A bunch of Intel’s marketing slides has surfaced shedding light on the company’s 10nm plans for the desktop market along with other related commitments. This is the first time we’re seeing mention of a 10nm desktop CPU lineup, but it also makes the roadmap all the more confusing.
As you can see, the above slide promises a slew of 10nm based lineups in 2020:
- Alder Lake: Intel’s first 10nm desktop CPUs.
- Tiger Lake Mobile: Successor to Ice Lake with superior IPC and improved single-threaded performance with a focus on AI workloads.
- Ice Lake Xeon Scalable: 10nm Sunny Cove cores for the server space, promising fat IPC gains and better performance across the board.
- DG1: First Discrete Graphics Card based on Xe Architecture
- Snow Ridge: First 5G-Ready 10nm SoC for Base Station
We already know for a fact that the 10th Gen Comet Lake-S lineup is coming next month, and rumors put the 11th Gen Rocket Lake-S launch at the end of 2020. It wouldn’t make sense to launch a third lineup in the form of Alder Lake the same year. However, if Intel uses the same strategy as it did for its mobile parts, then it’s possible that Alder Lake and Rocket Lake will both form the 11th Gen desktop lineup.
Both leverage a post-Skylake core architecture which means a healthy IPC boost and better single-threaded performance. The core counts are also said to be pegged at 8 for Rocket Lake. It’s likely that Alder Lake will either increase it to 10 or offer higher frequencies/better ST performance. This is a very possible scenario, but as already mentioned in the beginning would make Intel’s lineup even more confusing.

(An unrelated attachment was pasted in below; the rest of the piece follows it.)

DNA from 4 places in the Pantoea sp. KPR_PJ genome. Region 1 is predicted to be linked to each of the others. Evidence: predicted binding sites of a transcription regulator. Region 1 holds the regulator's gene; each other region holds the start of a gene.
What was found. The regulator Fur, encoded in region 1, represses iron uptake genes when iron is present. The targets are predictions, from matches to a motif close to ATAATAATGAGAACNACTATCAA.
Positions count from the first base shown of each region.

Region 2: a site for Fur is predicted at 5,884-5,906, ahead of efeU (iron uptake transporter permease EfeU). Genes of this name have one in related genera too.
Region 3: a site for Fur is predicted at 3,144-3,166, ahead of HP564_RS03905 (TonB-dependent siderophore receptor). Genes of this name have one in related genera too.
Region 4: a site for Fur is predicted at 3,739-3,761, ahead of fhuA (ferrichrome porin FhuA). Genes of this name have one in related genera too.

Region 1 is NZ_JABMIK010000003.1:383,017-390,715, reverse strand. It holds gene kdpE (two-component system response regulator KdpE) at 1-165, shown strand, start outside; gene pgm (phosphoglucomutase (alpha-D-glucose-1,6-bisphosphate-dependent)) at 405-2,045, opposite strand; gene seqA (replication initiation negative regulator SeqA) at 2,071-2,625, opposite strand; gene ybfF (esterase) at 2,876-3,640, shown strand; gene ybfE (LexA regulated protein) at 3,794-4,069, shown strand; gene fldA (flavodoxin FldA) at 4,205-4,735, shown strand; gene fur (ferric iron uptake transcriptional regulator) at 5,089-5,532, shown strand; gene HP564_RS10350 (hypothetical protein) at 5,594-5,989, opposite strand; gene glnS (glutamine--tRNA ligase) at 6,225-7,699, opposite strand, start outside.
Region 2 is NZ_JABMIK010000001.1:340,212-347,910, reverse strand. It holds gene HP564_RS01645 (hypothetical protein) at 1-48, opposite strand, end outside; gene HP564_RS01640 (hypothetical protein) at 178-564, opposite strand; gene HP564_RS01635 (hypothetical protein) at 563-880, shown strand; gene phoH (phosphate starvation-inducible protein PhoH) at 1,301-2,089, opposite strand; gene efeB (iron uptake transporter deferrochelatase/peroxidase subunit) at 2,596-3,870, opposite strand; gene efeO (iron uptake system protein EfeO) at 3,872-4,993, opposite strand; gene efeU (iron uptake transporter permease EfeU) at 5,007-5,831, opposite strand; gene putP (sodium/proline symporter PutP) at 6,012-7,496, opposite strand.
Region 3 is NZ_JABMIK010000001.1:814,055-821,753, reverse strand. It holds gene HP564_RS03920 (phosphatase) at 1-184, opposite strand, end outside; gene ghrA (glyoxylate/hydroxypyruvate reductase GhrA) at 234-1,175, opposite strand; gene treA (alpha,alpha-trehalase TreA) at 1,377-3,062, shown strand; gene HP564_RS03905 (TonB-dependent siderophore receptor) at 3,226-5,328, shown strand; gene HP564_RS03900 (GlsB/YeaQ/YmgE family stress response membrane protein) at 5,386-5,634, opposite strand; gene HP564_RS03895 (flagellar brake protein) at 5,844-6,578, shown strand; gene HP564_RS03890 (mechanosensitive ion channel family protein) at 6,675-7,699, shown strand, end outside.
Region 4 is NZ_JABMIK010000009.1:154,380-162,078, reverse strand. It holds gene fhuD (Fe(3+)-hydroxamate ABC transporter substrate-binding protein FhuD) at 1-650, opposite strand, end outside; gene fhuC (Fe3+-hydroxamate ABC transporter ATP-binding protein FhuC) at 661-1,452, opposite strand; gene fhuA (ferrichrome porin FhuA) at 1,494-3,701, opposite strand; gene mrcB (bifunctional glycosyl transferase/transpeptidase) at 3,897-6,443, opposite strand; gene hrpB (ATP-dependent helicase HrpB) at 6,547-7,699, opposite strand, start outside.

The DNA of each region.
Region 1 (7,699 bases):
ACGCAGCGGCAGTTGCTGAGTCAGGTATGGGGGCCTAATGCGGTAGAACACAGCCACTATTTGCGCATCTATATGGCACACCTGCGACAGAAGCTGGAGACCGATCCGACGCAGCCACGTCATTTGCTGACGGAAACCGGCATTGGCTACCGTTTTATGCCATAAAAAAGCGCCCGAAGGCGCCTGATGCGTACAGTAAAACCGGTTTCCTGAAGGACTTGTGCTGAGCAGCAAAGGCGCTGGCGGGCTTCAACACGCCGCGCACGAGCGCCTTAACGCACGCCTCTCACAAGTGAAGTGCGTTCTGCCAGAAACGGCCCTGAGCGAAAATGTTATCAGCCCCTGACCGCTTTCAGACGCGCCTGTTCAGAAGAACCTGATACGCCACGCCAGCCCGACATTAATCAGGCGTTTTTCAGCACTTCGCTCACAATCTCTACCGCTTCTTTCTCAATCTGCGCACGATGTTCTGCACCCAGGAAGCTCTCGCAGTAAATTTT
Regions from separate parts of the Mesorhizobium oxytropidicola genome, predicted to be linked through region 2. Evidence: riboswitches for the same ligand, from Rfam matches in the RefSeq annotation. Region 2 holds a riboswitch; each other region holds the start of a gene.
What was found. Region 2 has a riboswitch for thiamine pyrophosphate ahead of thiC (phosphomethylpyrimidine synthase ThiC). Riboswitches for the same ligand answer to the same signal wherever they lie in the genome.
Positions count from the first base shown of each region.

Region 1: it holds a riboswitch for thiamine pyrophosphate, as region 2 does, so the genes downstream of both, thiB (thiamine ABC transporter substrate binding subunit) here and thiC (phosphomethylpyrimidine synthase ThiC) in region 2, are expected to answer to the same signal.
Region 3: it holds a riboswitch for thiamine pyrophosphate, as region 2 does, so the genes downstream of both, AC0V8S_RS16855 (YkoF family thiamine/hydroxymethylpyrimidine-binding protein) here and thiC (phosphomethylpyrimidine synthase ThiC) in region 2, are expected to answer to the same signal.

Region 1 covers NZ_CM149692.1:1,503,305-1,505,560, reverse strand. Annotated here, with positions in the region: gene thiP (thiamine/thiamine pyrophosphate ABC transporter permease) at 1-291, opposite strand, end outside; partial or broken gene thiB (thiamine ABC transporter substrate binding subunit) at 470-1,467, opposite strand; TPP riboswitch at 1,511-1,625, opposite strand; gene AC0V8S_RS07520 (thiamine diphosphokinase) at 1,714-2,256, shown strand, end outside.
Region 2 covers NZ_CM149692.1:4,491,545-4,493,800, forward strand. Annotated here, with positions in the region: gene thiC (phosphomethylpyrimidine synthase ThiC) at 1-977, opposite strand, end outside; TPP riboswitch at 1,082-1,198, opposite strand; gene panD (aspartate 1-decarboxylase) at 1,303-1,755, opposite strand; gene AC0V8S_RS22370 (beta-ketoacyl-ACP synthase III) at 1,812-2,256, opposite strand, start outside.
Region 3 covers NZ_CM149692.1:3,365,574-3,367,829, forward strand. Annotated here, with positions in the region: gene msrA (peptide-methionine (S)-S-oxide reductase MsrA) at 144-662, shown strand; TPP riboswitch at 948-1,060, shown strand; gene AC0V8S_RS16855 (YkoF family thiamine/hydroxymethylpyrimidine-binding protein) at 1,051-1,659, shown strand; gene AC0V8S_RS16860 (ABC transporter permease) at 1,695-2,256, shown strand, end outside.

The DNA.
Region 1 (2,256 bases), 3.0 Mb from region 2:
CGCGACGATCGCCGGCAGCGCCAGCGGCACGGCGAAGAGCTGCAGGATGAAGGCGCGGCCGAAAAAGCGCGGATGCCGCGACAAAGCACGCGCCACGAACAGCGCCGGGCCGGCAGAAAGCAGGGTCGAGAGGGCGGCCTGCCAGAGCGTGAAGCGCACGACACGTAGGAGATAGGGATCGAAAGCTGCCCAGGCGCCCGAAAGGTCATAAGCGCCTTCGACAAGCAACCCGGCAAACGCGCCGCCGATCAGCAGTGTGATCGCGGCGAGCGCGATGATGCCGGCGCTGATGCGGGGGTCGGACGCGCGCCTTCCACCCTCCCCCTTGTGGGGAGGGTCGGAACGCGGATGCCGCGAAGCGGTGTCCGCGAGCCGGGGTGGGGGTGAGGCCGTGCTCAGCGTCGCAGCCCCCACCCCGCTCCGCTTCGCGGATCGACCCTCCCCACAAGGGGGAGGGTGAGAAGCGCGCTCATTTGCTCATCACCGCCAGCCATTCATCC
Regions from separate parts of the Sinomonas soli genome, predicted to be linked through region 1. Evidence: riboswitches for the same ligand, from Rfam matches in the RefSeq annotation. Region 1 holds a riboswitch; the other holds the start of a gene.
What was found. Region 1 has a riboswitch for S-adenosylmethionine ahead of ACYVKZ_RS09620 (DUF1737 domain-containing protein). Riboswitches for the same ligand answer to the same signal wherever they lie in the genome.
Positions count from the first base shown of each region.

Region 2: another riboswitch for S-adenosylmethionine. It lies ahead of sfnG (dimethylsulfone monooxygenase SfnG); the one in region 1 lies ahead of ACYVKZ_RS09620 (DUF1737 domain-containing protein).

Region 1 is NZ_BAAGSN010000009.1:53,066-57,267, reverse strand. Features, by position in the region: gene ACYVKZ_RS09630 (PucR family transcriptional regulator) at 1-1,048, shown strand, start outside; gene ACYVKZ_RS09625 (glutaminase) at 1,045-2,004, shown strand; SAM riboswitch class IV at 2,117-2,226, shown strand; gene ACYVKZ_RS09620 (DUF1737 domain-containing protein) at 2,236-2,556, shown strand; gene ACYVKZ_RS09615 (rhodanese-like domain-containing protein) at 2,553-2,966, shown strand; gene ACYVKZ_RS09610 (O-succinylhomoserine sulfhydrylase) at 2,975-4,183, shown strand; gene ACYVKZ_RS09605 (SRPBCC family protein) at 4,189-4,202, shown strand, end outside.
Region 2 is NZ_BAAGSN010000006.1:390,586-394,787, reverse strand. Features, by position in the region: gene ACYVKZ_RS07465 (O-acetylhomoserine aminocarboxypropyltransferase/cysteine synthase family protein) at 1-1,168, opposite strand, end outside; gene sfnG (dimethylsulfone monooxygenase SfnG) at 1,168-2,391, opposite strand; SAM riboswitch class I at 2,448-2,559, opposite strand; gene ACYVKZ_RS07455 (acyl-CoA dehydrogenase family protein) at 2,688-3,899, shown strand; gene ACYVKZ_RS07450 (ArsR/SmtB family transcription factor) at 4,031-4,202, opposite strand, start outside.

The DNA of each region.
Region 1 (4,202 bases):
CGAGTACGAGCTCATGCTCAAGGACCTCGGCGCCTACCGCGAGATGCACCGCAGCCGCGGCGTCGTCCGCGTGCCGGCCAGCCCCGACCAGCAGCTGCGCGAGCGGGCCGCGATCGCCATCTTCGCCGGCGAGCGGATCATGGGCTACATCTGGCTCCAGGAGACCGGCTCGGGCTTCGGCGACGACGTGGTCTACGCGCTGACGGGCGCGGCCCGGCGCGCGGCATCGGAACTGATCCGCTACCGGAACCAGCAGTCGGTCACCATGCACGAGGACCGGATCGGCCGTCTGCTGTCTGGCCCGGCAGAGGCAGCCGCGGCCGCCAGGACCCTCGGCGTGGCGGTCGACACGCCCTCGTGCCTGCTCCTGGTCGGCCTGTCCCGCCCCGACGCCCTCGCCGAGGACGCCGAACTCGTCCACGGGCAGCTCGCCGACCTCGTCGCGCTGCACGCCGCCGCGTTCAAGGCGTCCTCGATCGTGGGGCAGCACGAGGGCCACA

The second slide doesn’t provide any new info, rather it affirms Intel’s portfolio. We should see further 10nm parts in the form of Ice Lake SP and Tiger Lake mobile in the coming months, with the first 7nm chips in 2021. It’s not clear which product stacks will get an upgrade to the smaller node in 2021, but my guess is that like 10nm, the mobile lineups will get the honor, followed by server and data center chips (perhaps Xe).
The mainstream desktop CPUs will most likely make the transition in 2023. That would mark two years since the introduction of the 10nm Alder Lake-based chips on the platform, in line with the 2-year cadence.